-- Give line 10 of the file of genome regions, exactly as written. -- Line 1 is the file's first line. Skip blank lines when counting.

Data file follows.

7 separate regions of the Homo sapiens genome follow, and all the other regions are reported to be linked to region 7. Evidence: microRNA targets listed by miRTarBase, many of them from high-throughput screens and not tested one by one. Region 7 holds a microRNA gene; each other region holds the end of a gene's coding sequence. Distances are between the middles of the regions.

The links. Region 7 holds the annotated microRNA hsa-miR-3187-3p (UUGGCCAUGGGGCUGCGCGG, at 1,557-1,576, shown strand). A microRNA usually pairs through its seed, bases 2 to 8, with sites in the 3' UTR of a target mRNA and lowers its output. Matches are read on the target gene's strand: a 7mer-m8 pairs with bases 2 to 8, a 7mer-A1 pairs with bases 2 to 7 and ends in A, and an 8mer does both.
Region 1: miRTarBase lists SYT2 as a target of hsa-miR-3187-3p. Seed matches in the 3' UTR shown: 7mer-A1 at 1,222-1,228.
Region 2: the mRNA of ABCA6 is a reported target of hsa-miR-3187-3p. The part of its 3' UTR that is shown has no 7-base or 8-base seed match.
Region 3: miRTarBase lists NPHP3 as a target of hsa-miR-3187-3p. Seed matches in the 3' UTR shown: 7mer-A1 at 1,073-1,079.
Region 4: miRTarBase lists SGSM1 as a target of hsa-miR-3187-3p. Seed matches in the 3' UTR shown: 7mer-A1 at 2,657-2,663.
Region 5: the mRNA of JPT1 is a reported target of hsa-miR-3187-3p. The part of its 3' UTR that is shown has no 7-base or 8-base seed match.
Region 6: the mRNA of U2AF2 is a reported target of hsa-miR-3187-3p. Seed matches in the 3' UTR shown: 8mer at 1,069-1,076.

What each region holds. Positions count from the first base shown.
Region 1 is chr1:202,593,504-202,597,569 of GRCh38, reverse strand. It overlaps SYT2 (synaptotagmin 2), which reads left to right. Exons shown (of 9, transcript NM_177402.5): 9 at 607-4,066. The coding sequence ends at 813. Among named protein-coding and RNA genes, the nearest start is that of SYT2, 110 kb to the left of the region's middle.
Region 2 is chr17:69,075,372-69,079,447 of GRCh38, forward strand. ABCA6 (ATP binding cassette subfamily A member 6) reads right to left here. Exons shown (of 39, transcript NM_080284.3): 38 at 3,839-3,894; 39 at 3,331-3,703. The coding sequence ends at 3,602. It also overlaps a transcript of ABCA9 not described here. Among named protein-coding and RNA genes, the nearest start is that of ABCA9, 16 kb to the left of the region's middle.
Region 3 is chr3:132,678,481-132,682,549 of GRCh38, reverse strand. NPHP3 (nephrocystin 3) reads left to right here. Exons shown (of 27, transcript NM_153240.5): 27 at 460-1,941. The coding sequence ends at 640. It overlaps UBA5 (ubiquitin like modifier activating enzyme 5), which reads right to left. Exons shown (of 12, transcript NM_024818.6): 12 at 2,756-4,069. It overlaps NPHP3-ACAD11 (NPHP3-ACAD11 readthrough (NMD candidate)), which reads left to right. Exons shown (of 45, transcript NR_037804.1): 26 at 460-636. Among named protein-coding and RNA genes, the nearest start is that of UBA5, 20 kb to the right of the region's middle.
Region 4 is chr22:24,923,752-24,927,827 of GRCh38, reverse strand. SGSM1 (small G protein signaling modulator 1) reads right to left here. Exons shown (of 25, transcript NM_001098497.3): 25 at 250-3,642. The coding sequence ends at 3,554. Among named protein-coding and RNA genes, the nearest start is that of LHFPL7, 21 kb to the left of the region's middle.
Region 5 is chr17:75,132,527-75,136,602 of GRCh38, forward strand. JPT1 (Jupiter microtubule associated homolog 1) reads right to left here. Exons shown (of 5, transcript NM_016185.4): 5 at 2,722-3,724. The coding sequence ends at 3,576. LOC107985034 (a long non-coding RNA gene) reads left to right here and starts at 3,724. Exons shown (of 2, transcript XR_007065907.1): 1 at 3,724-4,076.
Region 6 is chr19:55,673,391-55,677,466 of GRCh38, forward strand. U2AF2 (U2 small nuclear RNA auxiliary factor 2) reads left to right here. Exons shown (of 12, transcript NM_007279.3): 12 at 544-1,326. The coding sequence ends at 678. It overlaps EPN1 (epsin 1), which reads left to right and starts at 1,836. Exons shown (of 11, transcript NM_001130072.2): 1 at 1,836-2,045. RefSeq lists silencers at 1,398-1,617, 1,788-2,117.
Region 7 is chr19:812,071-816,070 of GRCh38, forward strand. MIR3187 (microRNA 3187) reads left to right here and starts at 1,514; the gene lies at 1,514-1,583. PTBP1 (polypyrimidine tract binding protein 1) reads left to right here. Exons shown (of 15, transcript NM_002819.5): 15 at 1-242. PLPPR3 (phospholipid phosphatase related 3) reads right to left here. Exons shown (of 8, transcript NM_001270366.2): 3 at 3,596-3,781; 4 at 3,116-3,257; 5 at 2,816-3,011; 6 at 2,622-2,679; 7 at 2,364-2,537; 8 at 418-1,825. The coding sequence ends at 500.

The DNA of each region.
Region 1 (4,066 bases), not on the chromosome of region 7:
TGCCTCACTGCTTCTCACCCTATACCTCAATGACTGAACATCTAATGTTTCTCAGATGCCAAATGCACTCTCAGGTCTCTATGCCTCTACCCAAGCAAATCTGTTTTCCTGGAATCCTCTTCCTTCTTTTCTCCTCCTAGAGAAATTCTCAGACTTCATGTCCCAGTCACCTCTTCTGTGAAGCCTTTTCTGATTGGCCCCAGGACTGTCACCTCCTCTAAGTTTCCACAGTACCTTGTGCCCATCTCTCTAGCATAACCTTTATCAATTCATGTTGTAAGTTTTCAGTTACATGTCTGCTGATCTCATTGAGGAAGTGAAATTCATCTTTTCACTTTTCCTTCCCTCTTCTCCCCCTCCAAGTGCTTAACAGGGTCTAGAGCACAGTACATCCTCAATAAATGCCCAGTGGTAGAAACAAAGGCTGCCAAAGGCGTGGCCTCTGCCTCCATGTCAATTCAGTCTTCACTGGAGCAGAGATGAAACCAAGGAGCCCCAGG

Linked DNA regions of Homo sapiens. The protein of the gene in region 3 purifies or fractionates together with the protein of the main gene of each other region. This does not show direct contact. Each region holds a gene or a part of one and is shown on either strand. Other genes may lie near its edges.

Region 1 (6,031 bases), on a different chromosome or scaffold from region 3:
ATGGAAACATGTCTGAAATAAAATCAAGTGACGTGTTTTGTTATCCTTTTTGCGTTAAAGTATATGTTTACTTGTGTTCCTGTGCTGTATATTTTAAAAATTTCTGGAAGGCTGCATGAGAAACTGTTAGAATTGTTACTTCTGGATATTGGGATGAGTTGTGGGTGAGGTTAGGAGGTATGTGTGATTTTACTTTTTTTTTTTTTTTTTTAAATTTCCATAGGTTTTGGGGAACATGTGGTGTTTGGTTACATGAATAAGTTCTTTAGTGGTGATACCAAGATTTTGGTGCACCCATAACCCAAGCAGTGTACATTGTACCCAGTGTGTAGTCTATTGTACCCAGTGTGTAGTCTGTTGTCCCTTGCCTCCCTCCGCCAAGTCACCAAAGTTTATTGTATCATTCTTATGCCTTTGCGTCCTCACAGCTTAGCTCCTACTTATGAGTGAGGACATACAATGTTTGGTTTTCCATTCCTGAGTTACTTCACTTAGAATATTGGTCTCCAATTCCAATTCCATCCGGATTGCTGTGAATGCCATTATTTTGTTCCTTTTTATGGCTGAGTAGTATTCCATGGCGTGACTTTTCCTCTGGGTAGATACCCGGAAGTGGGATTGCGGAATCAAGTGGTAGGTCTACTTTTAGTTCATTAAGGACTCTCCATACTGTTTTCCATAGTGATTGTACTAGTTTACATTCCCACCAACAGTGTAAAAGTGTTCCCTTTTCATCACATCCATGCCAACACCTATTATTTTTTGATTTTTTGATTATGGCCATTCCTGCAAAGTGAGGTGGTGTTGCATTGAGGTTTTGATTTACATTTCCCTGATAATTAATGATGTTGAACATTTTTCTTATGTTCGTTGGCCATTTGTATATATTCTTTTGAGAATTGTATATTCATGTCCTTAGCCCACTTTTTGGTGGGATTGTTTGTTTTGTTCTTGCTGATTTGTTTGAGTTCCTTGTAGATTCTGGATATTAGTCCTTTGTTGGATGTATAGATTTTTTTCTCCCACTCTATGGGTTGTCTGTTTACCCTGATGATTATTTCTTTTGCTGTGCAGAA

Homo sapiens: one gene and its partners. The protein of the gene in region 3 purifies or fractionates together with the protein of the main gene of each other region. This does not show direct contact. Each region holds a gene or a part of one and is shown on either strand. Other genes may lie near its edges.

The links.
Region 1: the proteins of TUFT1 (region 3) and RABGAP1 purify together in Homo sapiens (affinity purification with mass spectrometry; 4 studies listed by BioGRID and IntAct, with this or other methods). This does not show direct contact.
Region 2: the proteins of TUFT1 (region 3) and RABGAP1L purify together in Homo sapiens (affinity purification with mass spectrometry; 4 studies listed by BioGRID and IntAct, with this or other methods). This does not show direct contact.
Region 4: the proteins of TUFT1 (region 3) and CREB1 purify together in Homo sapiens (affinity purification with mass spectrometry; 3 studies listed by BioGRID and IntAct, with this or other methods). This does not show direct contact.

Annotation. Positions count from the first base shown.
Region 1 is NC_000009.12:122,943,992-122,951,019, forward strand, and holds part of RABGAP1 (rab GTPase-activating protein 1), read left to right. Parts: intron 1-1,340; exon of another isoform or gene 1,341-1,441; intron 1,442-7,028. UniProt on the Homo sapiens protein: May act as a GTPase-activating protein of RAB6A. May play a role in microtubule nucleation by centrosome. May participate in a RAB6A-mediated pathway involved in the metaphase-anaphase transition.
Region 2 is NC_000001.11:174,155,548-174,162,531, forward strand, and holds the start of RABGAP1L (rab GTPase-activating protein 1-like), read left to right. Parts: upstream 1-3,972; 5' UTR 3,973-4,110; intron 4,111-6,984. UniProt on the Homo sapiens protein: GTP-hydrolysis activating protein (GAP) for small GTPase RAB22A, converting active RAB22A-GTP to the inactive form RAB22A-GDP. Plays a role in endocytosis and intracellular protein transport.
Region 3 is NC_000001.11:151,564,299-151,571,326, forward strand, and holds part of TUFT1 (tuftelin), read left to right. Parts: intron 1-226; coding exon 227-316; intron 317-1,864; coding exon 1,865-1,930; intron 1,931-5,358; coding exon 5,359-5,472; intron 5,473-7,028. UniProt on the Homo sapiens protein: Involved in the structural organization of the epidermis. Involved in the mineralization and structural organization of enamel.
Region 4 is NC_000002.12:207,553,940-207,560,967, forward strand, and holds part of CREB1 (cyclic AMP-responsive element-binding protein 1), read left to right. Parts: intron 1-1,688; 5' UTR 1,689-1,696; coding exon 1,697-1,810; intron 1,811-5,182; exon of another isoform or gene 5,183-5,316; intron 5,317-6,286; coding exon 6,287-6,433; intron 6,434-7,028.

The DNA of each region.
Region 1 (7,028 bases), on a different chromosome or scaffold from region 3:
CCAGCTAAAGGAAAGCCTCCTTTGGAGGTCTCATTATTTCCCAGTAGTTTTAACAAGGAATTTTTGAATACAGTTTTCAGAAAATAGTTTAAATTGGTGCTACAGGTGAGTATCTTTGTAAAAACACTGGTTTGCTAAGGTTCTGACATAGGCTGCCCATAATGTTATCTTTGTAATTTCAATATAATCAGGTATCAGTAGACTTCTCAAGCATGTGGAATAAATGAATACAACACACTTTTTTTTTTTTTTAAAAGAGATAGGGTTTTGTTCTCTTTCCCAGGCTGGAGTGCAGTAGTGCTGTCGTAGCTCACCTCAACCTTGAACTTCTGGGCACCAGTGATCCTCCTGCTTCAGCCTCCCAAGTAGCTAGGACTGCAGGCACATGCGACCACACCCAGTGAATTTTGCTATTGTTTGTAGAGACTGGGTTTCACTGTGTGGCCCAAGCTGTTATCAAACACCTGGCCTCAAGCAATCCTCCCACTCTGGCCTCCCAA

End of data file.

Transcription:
Region 1 is chr1:202,593,504-202,597,569 of GRCh38, reverse strand. It overlaps SYT2 (synaptotagmin 2), which reads left to right. Exons shown (of 9, transcript NM_177402.5): 9 at 607-4,066. The coding sequence ends at 813. Among named protein-coding and RNA genes, the nearest start is that of SYT2, 110 kb to the left of the region's middle.